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Kohlbergs Theory

Kohlberg (1966) claimed that as a childs cognition matures so does their understanding of gender. Kohlberg states that children go through three stages in the development of their gender:

1. Gender Identity (2-3 years)


At this stage, children make their judgements of gender based upon the external features that differentiate male from female (e.g. type of clothes or hair length). Children can notice these differences from 15 months old. By the age of 2, they have learned to label these different categories as male or female and by the age of 3 they can apply labels to describe themselves as girl or boy. They do not yet fully understand what it means to be male or female and that gender is a fixed trait.

2. Gender stability (3-7 years)


Now children come to realise that gender remains the same throughout life. We know this because researchers have asked this age group of children questions such as When you were a baby were you a boy or a girl? and When you grow up will you be a mummy or a daddy? On achieving gender stability a child can answer these questions correctly, demonstrating their understanding of gender as a fixed trait within themselves.

3.

Gender consistency (7-12 years)

Children remains confused about the gender of others, regarding the change of an external feature such as dress or hair length,

until they acquire gender consistency. They no longer judge an


individuals gender by external features and they understand that everyones gender remains constant throughout life.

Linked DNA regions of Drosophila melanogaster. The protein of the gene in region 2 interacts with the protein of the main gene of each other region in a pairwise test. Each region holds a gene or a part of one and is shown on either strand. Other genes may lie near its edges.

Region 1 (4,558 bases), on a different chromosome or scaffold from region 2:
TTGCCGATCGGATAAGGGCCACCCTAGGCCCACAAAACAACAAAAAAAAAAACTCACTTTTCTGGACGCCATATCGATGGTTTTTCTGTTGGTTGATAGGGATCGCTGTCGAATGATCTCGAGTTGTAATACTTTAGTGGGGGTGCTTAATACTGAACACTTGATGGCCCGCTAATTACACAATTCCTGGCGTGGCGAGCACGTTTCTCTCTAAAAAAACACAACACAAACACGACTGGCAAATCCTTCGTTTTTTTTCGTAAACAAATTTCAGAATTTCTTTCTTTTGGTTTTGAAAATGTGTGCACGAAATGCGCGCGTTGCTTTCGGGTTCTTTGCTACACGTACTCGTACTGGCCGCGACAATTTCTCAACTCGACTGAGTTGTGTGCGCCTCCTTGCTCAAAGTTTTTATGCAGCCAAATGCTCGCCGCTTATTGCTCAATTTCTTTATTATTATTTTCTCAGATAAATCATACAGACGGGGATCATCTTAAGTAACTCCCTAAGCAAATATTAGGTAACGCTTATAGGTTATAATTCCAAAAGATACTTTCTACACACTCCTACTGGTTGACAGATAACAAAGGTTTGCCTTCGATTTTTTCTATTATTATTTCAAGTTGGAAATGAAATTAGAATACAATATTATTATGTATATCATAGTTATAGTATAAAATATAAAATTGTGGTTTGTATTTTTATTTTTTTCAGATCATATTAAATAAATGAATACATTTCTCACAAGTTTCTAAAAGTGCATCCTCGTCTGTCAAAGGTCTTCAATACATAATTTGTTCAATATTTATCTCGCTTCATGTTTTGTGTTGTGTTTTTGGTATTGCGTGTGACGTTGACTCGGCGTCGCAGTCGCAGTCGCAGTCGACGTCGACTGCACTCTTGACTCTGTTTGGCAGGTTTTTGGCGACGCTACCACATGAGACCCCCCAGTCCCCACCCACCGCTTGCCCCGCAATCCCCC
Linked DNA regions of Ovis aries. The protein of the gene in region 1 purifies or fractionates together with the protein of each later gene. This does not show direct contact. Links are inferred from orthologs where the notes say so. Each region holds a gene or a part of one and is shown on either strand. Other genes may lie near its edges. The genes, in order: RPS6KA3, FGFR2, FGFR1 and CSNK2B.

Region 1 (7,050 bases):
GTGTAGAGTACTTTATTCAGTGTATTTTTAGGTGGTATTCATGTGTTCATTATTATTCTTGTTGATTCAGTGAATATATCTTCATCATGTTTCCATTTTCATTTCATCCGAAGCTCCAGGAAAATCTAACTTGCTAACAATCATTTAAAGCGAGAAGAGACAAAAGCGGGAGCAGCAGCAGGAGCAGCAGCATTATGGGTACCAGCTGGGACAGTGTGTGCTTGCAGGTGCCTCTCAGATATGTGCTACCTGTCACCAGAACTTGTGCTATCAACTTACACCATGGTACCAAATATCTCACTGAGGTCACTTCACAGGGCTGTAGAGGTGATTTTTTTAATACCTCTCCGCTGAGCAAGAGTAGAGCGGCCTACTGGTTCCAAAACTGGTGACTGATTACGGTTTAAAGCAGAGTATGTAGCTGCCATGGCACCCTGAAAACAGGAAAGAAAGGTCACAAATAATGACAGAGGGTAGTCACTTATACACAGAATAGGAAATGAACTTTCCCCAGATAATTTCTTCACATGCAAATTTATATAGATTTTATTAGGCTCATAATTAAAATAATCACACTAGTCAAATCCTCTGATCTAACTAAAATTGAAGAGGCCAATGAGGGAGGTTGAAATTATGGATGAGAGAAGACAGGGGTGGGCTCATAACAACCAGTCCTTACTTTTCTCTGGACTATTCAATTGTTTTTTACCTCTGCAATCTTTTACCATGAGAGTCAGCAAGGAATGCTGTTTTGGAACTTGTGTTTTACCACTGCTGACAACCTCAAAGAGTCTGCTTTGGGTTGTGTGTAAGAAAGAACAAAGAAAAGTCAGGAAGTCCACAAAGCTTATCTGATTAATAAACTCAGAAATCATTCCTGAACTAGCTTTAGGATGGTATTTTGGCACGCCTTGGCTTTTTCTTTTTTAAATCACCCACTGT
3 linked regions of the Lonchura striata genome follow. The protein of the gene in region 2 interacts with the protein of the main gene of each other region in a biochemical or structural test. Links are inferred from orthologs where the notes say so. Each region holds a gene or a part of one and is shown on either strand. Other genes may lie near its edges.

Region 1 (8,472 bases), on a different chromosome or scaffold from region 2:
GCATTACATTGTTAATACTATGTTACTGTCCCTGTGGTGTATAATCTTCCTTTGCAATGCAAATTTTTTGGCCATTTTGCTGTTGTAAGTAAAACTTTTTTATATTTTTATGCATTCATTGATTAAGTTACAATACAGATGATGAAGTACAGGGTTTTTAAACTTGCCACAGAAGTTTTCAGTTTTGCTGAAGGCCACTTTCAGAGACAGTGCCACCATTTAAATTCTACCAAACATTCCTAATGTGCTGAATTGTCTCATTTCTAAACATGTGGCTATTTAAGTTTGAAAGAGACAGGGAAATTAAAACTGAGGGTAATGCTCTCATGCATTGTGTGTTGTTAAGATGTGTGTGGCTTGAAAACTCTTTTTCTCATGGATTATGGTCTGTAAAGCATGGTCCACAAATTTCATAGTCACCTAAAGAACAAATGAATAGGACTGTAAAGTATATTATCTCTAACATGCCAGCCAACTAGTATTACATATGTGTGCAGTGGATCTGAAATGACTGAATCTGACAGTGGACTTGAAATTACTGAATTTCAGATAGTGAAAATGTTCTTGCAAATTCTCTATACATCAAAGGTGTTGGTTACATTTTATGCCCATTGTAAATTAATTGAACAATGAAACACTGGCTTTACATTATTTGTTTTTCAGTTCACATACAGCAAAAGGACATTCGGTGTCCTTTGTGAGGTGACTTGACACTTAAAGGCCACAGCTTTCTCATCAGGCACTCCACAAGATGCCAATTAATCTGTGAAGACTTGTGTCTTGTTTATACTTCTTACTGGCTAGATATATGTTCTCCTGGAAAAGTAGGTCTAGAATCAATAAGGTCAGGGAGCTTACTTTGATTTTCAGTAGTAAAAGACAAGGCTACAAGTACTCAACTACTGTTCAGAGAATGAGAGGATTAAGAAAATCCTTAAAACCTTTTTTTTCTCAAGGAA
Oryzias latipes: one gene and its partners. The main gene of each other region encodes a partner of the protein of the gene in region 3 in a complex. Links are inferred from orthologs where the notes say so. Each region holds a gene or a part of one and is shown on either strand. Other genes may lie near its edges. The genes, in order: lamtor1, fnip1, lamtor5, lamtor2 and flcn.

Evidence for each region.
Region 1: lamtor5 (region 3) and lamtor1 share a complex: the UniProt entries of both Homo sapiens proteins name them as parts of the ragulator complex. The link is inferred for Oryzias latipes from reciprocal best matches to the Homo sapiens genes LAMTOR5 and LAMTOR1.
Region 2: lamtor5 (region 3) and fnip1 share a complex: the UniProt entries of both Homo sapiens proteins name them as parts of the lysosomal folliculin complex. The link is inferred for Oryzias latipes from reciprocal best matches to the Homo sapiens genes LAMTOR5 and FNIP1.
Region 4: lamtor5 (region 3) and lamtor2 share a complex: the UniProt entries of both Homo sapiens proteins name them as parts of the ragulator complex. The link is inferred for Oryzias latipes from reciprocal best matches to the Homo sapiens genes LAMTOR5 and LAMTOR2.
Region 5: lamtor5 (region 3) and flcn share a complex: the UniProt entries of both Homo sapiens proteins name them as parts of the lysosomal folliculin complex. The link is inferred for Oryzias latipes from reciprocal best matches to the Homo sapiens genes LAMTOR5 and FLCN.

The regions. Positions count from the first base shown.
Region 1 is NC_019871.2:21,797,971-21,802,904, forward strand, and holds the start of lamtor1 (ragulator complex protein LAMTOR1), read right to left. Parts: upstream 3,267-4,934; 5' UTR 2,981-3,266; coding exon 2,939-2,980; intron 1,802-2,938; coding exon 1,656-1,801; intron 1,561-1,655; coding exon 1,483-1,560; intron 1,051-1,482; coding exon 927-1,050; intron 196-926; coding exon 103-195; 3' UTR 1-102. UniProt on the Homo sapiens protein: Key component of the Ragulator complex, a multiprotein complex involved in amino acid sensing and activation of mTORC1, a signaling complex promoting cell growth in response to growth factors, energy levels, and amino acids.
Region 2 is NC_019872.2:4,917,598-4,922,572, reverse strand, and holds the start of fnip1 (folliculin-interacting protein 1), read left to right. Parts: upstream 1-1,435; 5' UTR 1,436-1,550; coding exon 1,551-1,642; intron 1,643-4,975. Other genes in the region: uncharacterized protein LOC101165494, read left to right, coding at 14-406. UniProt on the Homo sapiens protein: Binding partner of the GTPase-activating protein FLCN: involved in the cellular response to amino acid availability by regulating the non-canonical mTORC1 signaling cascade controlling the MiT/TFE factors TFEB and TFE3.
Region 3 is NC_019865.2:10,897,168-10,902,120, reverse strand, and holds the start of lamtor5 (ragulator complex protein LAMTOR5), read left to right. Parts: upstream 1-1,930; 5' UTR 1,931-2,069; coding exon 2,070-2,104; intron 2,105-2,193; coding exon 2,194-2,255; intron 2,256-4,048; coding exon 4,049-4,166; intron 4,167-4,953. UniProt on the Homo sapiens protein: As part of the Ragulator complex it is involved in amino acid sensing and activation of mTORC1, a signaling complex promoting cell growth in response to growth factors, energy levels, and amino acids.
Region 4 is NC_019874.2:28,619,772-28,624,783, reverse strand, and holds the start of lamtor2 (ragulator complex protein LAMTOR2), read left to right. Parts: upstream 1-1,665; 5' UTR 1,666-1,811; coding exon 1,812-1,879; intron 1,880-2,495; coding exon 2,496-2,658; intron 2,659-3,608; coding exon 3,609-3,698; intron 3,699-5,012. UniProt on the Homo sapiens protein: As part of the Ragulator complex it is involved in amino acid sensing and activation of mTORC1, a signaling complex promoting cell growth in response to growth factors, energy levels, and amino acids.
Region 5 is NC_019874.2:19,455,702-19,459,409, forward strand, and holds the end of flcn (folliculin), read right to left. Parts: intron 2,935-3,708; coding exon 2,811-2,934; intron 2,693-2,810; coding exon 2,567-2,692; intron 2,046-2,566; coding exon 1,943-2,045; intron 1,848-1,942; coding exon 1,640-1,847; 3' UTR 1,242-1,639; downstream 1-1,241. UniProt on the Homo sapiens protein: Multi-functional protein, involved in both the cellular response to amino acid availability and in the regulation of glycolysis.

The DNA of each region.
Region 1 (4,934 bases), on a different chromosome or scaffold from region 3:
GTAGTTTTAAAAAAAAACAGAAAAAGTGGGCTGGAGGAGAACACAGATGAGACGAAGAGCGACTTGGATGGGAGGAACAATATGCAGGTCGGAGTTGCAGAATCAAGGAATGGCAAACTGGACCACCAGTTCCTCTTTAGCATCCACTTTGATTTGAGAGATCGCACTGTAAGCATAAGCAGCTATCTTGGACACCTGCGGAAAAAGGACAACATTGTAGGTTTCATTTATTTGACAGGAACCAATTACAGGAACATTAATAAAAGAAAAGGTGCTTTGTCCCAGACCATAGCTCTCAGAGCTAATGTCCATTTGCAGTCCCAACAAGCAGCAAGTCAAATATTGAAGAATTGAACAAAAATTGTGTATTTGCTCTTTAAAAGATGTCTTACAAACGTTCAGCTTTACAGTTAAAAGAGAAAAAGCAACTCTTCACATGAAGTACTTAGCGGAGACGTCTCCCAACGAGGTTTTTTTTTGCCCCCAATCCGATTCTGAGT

Evaluation of Kohlbergs Theory

Thompson (1975): Children aged between 2 and 3 were tested on their ability to be able to apply gender labels correctly to themselves and others. Children who were only just 2 could identify different sexes correctly but struggled to label their own gender. Oldest children in sample could apply gender labels correctly and recognise the category of gender they belonged to. These findings are consistent with Kohlbergs gender identity stage and show the cognitive maturation that takes place as the child ages. Slaby and Frey (1975): Researchers used interviews to test the stage of development reached by each child and also split-screen method to access their attention to same-sex models. Findings showed that children as young as five may have already acquired gender consistency. Boys who have reached the consistency stage spend more time attending to same sex models than girls do at the same stage. This study provides support for the sequential order of Kohlbergs stages of development but raises questions regarding the age at which children reach the consistency stage and the differences between boys and girls when attending to same sex models.

Thompson - children as young as 2 could categorise certain items as belonging to males or females - showing understanding of sex-role stereotyping long before they achieved gender consistency. Yet Kohlberg claims that only when consistency is achieved and children understand the true difference between male and female will they acquire gender stereotypes study refutes the age limitations set by Kohlbergs gender theory.

Discuss Kohlbergs theory of gender development (24 marker)